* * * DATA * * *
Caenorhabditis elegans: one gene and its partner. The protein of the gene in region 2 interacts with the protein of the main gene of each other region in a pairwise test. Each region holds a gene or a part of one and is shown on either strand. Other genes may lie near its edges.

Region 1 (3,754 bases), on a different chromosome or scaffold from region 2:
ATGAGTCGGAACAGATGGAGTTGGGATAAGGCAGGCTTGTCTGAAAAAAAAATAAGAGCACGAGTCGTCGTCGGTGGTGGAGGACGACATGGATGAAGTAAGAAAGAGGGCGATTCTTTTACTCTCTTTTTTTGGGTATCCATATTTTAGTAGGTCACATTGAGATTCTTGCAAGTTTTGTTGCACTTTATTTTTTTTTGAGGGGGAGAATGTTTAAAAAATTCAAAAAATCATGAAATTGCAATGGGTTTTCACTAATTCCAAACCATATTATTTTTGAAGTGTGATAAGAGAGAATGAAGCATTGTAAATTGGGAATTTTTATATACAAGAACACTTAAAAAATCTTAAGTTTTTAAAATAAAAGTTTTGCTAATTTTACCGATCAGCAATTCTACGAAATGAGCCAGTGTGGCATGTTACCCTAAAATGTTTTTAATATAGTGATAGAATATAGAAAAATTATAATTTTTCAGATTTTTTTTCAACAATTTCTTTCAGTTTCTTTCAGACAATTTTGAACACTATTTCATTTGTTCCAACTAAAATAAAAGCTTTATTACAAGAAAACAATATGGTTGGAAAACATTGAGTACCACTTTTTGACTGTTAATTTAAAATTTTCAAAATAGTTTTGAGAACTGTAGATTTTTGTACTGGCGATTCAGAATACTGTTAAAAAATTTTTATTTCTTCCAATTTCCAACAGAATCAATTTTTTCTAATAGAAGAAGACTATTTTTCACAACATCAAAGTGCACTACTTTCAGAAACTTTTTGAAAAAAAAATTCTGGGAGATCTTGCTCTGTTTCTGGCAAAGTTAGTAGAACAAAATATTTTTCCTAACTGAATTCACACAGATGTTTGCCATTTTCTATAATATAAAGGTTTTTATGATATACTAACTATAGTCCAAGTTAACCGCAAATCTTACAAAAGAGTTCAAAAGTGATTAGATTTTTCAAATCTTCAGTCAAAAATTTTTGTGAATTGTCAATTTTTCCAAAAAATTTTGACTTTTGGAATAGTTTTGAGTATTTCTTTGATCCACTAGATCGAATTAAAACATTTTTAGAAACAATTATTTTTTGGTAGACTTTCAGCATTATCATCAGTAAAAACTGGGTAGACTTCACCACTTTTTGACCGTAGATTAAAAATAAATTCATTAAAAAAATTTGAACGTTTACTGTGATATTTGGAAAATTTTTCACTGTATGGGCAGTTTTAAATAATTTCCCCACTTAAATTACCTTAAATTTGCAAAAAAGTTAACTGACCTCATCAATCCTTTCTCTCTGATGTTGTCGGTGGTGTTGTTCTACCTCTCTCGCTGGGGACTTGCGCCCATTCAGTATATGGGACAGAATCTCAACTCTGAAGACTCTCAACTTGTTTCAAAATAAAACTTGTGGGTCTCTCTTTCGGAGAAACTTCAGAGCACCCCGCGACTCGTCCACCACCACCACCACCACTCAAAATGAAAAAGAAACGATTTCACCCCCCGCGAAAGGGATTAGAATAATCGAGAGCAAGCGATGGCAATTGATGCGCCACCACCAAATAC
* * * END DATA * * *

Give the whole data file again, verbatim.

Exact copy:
Caenorhabditis elegans: one gene and its partner. The protein of the gene in region 2 interacts with the protein of the main gene of each other region in a pairwise test. Each region holds a gene or a part of one and is shown on either strand. Other genes may lie near its edges.

Region 1 (3,754 bases), on a different chromosome or scaffold from region 2:
ATGAGTCGGAACAGATGGAGTTGGGATAAGGCAGGCTTGTCTGAAAAAAAAATAAGAGCACGAGTCGTCGTCGGTGGTGGAGGACGACATGGATGAAGTAAGAAAGAGGGCGATTCTTTTACTCTCTTTTTTTGGGTATCCATATTTTAGTAGGTCACATTGAGATTCTTGCAAGTTTTGTTGCACTTTATTTTTTTTTGAGGGGGAGAATGTTTAAAAAATTCAAAAAATCATGAAATTGCAATGGGTTTTCACTAATTCCAAACCATATTATTTTTGAAGTGTGATAAGAGAGAATGAAGCATTGTAAATTGGGAATTTTTATATACAAGAACACTTAAAAAATCTTAAGTTTTTAAAATAAAAGTTTTGCTAATTTTACCGATCAGCAATTCTACGAAATGAGCCAGTGTGGCATGTTACCCTAAAATGTTTTTAATATAGTGATAGAATATAGAAAAATTATAATTTTTCAGATTTTTTTTCAACAATTTCTTTCAGTTTCTTTCAGACAATTTTGAACACTATTTCATTTGTTCCAACTAAAATAAAAGCTTTATTACAAGAAAACAATATGGTTGGAAAACATTGAGTACCACTTTTTGACTGTTAATTTAAAATTTTCAAAATAGTTTTGAGAACTGTAGATTTTTGTACTGGCGATTCAGAATACTGTTAAAAAATTTTTATTTCTTCCAATTTCCAACAGAATCAATTTTTTCTAATAGAAGAAGACTATTTTTCACAACATCAAAGTGCACTACTTTCAGAAACTTTTTGAAAAAAAAATTCTGGGAGATCTTGCTCTGTTTCTGGCAAAGTTAGTAGAACAAAATATTTTTCCTAACTGAATTCACACAGATGTTTGCCATTTTCTATAATATAAAGGTTTTTATGATATACTAACTATAGTCCAAGTTAACCGCAAATCTTACAAAAGAGTTCAAAAGTGATTAGATTTTTCAAATCTTCAGTCAAAAATTTTTGTGAATTGTCAATTTTTCCAAAAAATTTTGACTTTTGGAATAGTTTTGAGTATTTCTTTGATCCACTAGATCGAATTAAAACATTTTTAGAAACAATTATTTTTTGGTAGACTTTCAGCATTATCATCAGTAAAAACTGGGTAGACTTCACCACTTTTTGACCGTAGATTAAAAATAAATTCATTAAAAAAATTTGAACGTTTACTGTGATATTTGGAAAATTTTTCACTGTATGGGCAGTTTTAAATAATTTCCCCACTTAAATTACCTTAAATTTGCAAAAAAGTTAACTGACCTCATCAATCCTTTCTCTCTGATGTTGTCGGTGGTGTTGTTCTACCTCTCTCGCTGGGGACTTGCGCCCATTCAGTATATGGGACAGAATCTCAACTCTGAAGACTCTCAACTTGTTTCAAAATAAAACTTGTGGGTCTCTCTTTCGGAGAAACTTCAGAGCACCCCGCGACTCGTCCACCACCACCACCACCACTCAAAATGAAAAAGAAACGATTTCACCCCCCGCGAAAGGGATTAGAATAATCGAGAGCAAGCGATGGCAATTGATGCGCCACCACCAAATAC